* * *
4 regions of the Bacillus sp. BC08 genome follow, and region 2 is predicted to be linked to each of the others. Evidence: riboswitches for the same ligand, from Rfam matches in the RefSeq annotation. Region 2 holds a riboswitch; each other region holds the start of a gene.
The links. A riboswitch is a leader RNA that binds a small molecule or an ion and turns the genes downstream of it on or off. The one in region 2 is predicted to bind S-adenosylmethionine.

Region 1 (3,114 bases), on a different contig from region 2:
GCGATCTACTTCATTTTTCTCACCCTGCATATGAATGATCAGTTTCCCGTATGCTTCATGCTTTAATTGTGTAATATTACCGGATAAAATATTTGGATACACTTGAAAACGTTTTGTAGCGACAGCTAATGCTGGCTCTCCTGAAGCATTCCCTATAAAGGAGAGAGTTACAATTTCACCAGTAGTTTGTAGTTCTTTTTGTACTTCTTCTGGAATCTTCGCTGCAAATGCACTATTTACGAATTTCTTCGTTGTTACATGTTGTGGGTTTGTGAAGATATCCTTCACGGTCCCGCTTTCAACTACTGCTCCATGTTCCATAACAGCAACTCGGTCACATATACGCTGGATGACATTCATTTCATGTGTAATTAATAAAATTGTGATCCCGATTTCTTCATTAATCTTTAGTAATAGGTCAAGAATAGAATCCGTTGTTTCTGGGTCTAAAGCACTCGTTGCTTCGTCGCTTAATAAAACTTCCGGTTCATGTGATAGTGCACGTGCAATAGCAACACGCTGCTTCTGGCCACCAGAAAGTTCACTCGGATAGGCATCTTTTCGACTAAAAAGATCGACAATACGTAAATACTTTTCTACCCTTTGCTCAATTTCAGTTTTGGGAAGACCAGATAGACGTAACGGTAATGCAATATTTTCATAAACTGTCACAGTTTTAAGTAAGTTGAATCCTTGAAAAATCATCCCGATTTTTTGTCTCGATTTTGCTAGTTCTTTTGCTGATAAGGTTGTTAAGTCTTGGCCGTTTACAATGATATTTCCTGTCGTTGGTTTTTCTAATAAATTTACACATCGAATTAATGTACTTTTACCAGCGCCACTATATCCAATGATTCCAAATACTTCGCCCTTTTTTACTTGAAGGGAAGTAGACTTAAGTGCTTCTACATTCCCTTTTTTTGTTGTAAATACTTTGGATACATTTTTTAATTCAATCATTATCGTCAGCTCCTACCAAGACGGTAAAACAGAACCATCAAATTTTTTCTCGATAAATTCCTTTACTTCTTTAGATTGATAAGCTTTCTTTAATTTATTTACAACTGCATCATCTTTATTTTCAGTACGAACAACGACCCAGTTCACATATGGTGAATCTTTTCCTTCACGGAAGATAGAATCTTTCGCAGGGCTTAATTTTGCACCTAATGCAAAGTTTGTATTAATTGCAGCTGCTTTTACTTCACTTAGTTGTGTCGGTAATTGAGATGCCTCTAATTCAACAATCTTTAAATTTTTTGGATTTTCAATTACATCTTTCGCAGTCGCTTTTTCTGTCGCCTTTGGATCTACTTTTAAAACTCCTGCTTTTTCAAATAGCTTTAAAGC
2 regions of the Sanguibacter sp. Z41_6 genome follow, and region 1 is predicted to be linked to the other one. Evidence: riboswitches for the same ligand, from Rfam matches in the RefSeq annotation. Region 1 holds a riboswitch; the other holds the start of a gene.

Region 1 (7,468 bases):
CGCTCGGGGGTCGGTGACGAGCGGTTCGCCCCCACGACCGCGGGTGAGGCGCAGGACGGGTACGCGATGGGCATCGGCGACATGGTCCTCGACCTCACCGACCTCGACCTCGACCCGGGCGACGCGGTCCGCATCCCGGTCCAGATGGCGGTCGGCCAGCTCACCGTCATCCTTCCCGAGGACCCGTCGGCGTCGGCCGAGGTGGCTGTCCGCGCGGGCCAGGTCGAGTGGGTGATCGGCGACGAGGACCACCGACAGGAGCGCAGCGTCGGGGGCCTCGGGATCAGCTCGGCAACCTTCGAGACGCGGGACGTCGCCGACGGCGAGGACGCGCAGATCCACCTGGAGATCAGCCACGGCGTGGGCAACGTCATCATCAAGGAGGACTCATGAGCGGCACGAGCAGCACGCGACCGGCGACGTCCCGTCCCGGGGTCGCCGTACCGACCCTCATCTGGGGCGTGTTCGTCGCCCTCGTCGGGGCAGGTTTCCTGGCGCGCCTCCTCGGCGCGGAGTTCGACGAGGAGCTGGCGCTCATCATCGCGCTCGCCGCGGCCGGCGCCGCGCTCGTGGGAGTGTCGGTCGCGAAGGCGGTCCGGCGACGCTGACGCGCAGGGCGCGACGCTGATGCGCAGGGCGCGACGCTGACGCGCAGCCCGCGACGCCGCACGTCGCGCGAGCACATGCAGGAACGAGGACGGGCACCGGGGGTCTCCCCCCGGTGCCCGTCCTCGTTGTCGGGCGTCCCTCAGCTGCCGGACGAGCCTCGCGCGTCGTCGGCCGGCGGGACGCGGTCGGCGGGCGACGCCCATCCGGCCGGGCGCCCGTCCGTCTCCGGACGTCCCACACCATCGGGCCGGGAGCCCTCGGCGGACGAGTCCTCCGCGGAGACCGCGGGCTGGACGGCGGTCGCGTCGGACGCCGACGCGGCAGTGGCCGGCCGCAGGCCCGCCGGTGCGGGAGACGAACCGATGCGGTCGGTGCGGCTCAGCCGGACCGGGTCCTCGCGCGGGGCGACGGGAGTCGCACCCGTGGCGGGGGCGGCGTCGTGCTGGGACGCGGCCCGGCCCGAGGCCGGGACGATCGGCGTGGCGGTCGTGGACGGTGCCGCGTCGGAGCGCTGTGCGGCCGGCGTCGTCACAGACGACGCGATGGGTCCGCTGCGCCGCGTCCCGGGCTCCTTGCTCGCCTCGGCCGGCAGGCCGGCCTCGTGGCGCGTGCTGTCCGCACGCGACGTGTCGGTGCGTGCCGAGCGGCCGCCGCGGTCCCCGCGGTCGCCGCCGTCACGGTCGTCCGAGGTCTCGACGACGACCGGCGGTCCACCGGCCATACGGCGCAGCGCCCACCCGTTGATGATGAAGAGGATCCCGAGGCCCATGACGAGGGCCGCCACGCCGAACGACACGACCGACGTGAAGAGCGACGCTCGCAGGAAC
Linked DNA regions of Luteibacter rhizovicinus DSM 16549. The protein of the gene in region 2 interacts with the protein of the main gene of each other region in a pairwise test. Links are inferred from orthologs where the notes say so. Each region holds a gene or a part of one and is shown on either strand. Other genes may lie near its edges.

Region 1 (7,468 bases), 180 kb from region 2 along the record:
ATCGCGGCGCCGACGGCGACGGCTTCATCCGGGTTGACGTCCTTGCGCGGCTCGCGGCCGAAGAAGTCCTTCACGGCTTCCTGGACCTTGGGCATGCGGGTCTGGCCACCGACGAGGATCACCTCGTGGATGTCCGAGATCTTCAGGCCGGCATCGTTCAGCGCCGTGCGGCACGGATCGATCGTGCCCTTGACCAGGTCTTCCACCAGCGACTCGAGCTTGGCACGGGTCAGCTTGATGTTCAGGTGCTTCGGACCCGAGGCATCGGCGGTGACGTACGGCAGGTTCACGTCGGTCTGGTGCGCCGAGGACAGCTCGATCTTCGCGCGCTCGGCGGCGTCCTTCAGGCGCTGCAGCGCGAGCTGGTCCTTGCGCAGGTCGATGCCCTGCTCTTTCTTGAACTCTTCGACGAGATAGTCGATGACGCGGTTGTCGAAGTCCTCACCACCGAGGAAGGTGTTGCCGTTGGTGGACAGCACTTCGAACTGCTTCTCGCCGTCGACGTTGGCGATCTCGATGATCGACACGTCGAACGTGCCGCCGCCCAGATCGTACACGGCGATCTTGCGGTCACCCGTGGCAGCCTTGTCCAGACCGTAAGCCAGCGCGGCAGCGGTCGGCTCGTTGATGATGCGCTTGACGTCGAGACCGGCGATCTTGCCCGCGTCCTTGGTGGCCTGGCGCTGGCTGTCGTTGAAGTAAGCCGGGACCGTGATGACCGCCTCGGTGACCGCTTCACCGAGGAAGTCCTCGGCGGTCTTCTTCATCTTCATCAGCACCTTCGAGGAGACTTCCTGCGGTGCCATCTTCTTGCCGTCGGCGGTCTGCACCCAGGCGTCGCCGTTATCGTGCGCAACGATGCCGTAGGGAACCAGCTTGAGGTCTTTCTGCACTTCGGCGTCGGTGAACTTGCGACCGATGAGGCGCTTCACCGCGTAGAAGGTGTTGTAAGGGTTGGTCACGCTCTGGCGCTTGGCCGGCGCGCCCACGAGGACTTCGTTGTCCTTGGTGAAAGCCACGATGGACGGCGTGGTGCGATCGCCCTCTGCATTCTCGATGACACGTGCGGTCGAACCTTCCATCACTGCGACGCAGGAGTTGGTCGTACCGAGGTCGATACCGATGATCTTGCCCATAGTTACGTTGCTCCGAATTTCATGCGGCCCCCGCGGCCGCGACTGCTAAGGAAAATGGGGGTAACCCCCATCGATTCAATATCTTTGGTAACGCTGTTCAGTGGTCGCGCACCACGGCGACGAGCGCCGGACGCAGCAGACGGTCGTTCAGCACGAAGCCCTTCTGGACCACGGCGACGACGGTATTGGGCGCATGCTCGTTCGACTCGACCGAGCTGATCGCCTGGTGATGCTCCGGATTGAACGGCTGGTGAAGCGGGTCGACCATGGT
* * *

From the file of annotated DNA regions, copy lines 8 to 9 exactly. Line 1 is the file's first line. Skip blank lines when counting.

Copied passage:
Linked DNA regions of Luteibacter rhizovicinus DSM 16549. The protein of the gene in region 2 interacts with the protein of the main gene of each other region in a pairwise test. Links are inferred from orthologs where the notes say so. Each region holds a gene or a part of one and is shown on either strand. Other genes may lie near its edges.

Region 1 (7,468 bases), 180 kb from region 2 along the record: